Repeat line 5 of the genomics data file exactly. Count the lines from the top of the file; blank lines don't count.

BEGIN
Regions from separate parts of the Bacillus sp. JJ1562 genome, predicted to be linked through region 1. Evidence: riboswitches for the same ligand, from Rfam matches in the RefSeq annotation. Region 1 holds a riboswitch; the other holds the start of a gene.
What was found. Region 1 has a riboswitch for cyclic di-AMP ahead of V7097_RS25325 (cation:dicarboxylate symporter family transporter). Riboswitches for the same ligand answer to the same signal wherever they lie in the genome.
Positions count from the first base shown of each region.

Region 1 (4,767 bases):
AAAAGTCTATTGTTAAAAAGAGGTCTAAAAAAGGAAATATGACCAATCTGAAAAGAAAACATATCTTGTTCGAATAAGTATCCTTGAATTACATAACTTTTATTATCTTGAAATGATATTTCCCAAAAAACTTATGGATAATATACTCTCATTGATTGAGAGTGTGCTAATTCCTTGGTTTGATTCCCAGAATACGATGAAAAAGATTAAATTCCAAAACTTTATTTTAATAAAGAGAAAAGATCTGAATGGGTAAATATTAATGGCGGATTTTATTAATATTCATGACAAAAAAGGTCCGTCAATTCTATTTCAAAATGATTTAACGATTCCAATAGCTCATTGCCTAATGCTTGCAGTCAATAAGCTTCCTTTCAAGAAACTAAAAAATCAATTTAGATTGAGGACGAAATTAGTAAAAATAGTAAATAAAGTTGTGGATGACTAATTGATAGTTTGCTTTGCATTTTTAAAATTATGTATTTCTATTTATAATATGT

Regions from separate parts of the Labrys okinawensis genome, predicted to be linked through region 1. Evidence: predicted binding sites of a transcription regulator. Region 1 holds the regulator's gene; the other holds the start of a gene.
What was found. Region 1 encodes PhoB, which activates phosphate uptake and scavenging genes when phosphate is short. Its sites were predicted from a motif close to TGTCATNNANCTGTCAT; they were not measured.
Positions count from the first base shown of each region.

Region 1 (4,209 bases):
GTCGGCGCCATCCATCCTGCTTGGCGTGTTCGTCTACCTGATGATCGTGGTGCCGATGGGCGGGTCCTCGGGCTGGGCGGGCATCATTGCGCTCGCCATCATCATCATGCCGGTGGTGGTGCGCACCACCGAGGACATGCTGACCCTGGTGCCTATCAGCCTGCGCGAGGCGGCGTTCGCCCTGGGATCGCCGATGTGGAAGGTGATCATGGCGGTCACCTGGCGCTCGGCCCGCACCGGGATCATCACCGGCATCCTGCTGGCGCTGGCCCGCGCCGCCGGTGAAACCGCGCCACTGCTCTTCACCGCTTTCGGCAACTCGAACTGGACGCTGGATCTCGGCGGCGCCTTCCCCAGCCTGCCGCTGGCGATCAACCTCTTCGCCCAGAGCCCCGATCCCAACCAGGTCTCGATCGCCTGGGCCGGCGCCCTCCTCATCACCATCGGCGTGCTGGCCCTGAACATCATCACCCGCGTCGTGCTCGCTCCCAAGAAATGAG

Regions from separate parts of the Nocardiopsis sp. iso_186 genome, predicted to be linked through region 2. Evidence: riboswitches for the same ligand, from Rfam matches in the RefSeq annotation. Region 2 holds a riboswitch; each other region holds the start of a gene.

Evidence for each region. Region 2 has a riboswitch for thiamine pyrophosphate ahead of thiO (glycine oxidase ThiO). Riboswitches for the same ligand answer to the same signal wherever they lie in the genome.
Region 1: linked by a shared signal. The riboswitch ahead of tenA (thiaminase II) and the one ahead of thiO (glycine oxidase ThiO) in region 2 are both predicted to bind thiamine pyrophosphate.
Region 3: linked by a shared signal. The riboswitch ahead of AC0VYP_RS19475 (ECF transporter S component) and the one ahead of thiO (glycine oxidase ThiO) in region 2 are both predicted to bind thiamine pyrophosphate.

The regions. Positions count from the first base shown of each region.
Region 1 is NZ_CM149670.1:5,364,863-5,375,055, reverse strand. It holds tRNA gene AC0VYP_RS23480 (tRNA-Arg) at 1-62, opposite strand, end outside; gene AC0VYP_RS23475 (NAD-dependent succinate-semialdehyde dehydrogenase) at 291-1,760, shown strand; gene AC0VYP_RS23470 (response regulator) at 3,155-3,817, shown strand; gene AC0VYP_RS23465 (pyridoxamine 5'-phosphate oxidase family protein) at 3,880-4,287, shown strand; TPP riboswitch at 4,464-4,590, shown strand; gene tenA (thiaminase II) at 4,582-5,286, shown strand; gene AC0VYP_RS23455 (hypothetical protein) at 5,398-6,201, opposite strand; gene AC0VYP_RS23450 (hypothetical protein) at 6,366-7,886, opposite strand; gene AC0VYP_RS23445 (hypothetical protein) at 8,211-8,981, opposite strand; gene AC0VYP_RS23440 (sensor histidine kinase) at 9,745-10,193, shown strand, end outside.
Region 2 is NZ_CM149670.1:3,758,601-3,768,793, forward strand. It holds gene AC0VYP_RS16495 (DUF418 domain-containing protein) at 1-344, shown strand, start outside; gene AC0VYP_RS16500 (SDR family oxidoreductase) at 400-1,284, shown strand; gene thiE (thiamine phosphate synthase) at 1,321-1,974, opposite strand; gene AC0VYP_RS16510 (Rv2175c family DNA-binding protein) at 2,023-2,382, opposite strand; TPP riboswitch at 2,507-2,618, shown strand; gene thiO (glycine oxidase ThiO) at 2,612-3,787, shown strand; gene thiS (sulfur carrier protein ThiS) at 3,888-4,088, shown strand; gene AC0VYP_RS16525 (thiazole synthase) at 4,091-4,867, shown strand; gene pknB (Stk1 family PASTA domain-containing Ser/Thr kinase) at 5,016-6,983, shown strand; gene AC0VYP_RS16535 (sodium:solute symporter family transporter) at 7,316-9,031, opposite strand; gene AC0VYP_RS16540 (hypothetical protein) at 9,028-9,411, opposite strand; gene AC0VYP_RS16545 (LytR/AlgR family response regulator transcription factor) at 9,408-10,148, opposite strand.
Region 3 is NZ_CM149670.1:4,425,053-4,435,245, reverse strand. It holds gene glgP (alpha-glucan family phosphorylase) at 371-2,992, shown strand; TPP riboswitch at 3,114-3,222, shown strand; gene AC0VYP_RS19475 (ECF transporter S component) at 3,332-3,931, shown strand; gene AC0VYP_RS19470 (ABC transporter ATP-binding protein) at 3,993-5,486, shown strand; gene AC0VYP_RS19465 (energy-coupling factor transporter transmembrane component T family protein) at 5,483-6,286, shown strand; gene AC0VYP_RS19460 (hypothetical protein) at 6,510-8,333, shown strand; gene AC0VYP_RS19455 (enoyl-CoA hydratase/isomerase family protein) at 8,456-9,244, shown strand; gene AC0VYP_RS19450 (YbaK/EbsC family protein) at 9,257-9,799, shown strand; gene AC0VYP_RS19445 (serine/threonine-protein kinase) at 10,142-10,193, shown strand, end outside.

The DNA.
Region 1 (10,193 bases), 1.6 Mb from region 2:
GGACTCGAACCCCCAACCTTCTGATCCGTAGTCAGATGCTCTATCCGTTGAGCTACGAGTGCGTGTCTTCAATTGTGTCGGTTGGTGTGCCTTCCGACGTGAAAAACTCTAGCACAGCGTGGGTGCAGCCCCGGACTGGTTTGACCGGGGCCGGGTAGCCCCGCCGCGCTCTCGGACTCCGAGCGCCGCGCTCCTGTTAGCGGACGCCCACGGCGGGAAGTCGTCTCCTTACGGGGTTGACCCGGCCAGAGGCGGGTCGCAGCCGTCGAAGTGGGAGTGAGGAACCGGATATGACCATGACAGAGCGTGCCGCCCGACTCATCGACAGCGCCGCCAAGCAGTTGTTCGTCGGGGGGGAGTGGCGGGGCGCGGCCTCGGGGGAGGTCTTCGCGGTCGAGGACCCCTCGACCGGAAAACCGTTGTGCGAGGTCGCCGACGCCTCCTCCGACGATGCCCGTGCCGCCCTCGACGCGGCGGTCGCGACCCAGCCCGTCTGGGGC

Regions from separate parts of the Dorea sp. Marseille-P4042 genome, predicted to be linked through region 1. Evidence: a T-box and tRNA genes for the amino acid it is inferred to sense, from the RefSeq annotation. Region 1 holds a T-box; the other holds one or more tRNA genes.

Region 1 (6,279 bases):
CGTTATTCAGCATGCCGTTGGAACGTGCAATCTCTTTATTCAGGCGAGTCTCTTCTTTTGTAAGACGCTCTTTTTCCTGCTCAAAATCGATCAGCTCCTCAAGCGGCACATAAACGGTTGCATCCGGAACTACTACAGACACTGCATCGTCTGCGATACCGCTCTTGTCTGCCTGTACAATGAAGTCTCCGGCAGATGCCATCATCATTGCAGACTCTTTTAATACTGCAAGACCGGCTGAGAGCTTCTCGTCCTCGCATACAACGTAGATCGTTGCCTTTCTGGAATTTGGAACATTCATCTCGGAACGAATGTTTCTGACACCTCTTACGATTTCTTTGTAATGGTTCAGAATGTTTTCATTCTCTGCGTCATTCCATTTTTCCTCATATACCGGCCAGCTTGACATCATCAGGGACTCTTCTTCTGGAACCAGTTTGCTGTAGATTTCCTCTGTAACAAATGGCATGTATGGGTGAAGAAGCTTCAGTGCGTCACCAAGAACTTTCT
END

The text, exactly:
AAAAGTCTATTGTTAAAAAGAGGTCTAAAAAAGGAAATATGACCAATCTGAAAAGAAAACATATCTTGTTCGAATAAGTATCCTTGAATTACATAACTTTTATTATCTTGAAATGATATTTCCCAAAAAACTTATGGATAATATACTCTCATTGATTGAGAGTGTGCTAATTCCTTGGTTTGATTCCCAGAATACGATGAAAAAGATTAAATTCCAAAACTTTATTTTAATAAAGAGAAAAGATCTGAATGGGTAAATATTAATGGCGGATTTTATTAATATTCATGACAAAAAAGGTCCGTCAATTCTATTTCAAAATGATTTAACGATTCCAATAGCTCATTGCCTAATGCTTGCAGTCAATAAGCTTCCTTTCAAGAAACTAAAAAATCAATTTAGATTGAGGACGAAATTAGTAAAAATAGTAAATAAAGTTGTGGATGACTAATTGATAGTTTGCTTTGCATTTTTAAAATTATGTATTTCTATTTATAATATGT